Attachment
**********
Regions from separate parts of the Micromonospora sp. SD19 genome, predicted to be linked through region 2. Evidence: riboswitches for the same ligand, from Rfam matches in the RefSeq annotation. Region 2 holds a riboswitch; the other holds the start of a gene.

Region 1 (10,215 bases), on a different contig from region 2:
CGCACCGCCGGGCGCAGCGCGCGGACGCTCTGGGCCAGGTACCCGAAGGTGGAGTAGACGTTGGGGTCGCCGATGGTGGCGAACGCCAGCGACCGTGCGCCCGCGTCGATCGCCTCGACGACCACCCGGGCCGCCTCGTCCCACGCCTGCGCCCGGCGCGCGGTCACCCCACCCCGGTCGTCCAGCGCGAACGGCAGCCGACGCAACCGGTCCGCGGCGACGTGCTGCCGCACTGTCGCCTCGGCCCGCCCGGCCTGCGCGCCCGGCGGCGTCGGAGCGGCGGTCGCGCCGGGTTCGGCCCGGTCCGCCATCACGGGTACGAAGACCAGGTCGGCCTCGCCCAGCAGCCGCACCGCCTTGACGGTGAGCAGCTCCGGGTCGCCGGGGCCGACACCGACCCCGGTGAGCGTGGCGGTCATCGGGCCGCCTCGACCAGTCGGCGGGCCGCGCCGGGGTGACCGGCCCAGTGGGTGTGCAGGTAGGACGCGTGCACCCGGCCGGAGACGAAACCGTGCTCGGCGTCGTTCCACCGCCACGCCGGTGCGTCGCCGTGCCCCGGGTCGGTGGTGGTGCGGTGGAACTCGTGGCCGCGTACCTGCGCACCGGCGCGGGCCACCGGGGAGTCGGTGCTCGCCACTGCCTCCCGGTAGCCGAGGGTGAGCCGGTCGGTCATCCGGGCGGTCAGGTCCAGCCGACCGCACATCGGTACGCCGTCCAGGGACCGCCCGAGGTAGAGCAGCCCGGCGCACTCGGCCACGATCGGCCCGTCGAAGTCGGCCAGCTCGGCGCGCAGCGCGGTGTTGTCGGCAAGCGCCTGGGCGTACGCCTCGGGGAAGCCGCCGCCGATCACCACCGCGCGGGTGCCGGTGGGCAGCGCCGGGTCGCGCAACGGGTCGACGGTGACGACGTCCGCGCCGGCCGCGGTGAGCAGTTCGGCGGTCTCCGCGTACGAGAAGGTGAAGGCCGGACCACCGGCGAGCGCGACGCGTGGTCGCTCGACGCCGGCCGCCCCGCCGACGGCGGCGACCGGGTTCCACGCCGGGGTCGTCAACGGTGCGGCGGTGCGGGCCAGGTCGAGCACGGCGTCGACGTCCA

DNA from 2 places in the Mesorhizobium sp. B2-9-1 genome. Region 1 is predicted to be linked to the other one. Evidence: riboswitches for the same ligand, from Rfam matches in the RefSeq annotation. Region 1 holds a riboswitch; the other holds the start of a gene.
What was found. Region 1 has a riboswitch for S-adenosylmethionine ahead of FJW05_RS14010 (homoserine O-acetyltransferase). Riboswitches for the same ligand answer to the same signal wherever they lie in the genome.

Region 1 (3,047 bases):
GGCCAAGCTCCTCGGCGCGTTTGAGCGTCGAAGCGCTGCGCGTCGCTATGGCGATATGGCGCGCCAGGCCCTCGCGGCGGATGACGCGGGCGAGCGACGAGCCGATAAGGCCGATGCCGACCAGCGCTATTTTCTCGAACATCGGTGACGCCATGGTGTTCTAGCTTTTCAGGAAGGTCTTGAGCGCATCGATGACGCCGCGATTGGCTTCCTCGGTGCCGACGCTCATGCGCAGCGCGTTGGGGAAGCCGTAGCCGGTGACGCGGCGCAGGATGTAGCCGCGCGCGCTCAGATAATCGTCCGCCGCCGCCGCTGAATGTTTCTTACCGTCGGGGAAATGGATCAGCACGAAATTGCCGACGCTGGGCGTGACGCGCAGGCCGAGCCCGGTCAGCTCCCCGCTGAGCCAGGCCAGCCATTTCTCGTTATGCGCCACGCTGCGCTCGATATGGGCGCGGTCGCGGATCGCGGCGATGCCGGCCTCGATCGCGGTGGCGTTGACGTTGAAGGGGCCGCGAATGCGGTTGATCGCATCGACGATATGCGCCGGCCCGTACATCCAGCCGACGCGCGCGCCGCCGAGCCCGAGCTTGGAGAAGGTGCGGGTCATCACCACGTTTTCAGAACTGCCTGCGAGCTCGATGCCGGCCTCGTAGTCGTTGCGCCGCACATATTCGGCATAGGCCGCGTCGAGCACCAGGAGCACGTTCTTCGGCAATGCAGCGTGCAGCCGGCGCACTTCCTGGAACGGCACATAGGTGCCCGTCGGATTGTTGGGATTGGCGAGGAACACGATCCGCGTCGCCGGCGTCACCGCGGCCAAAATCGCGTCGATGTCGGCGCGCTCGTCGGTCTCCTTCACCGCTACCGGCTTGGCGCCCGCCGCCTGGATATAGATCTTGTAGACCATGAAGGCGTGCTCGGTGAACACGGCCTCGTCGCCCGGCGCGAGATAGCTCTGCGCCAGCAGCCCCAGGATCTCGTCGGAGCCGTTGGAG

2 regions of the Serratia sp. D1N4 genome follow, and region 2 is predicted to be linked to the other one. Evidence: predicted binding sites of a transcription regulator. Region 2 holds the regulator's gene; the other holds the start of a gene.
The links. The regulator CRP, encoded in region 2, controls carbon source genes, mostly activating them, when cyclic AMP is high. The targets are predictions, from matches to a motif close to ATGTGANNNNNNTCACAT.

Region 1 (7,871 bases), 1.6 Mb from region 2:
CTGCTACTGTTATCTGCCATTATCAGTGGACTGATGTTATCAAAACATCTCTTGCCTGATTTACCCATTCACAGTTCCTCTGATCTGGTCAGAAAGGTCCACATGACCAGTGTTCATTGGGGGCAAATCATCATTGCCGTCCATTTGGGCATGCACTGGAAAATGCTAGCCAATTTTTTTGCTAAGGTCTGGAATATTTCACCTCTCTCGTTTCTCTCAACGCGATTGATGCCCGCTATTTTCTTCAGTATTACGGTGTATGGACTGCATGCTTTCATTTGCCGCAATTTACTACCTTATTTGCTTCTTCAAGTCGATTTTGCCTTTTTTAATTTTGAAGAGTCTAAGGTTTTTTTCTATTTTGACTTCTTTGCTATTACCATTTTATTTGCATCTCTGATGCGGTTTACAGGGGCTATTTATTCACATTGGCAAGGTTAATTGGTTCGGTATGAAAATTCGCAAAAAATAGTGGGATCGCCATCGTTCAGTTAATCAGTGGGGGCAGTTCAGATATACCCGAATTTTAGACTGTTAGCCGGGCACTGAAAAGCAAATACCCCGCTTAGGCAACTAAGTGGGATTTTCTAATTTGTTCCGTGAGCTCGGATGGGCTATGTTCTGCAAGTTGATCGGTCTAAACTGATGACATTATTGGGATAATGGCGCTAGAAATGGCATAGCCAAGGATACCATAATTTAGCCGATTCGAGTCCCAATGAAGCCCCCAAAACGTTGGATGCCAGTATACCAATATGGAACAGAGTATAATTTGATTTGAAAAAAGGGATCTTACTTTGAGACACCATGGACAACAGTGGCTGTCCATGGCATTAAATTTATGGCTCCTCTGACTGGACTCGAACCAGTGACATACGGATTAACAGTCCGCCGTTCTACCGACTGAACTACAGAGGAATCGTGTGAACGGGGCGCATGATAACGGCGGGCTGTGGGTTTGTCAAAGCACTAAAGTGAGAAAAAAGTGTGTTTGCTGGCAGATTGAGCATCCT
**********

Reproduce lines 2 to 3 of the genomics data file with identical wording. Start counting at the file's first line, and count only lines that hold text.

Region 1 (10,215 bases), on a different contig from region 2:
CGCACCGCCGGGCGCAGCGCGCGGACGCTCTGGGCCAGGTACCCGAAGGTGGAGTAGACGTTGGGGTCGCCGATGGTGGCGAACGCCAGCGACCGTGCGCCCGCGTCGATCGCCTCGACGACCACCCGGGCCGCCTCGTCCCACGCCTGCGCCCGGCGCGCGGTCACCCCACCCCGGTCGTCCAGCGCGAACGGCAGCCGACGCAACCGGTCCGCGGCGACGTGCTGCCGCACTGTCGCCTCGGCCCGCCCGGCCTGCGCGCCCGGCGGCGTCGGAGCGGCGGTCGCGCCGGGTTCGGCCCGGTCCGCCATCACGGGTACGAAGACCAGGTCGGCCTCGCCCAGCAGCCGCACCGCCTTGACGGTGAGCAGCTCCGGGTCGCCGGGGCCGACACCGACCCCGGTGAGCGTGGCGGTCATCGGGCCGCCTCGACCAGTCGGCGGGCCGCGCCGGGGTGACCGGCCCAGTGGGTGTGCAGGTAGGACGCGTGCACCCGGCCGGAGACGAAACCGTGCTCGGCGTCGTTCCACCGCCACGCCGGTGCGTCGCCGTGCCCCGGGTCGGTGGTGGTGCGGTGGAACTCGTGGCCGCGTACCTGCGCACCGGCGCGGGCCACCGGGGAGTCGGTGCTCGCCACTGCCTCCCGGTAGCCGAGGGTGAGCCGGTCGGTCATCCGGGCGGTCAGGTCCAGCCGACCGCACATCGGTACGCCGTCCAGGGACCGCCCGAGGTAGAGCAGCCCGGCGCACTCGGCCACGATCGGCCCGTCGAAGTCGGCCAGCTCGGCGCGCAGCGCGGTGTTGTCGGCAAGCGCCTGGGCGTACGCCTCGGGGAAGCCGCCGCCGATCACCACCGCGCGGGTGCCGGTGGGCAGCGCCGGGTCGCGCAACGGGTCGACGGTGACGACGTCCGCGCCGGCCGCGGTGAGCAGTTCGGCGGTCTCCGCGTACGAGAAGGTGAAGGCCGGACCACCGGCGAGCGCGACGCGTGGTCGCTCGACGCCGGCCGCCCCGCCGACGGCGGCGACCGGGTTCCACGCCGGGGTCGTCAACGGTGCGGCGGTGCGGGCCAGGTCGAGCACGGCGTCGACGTCCA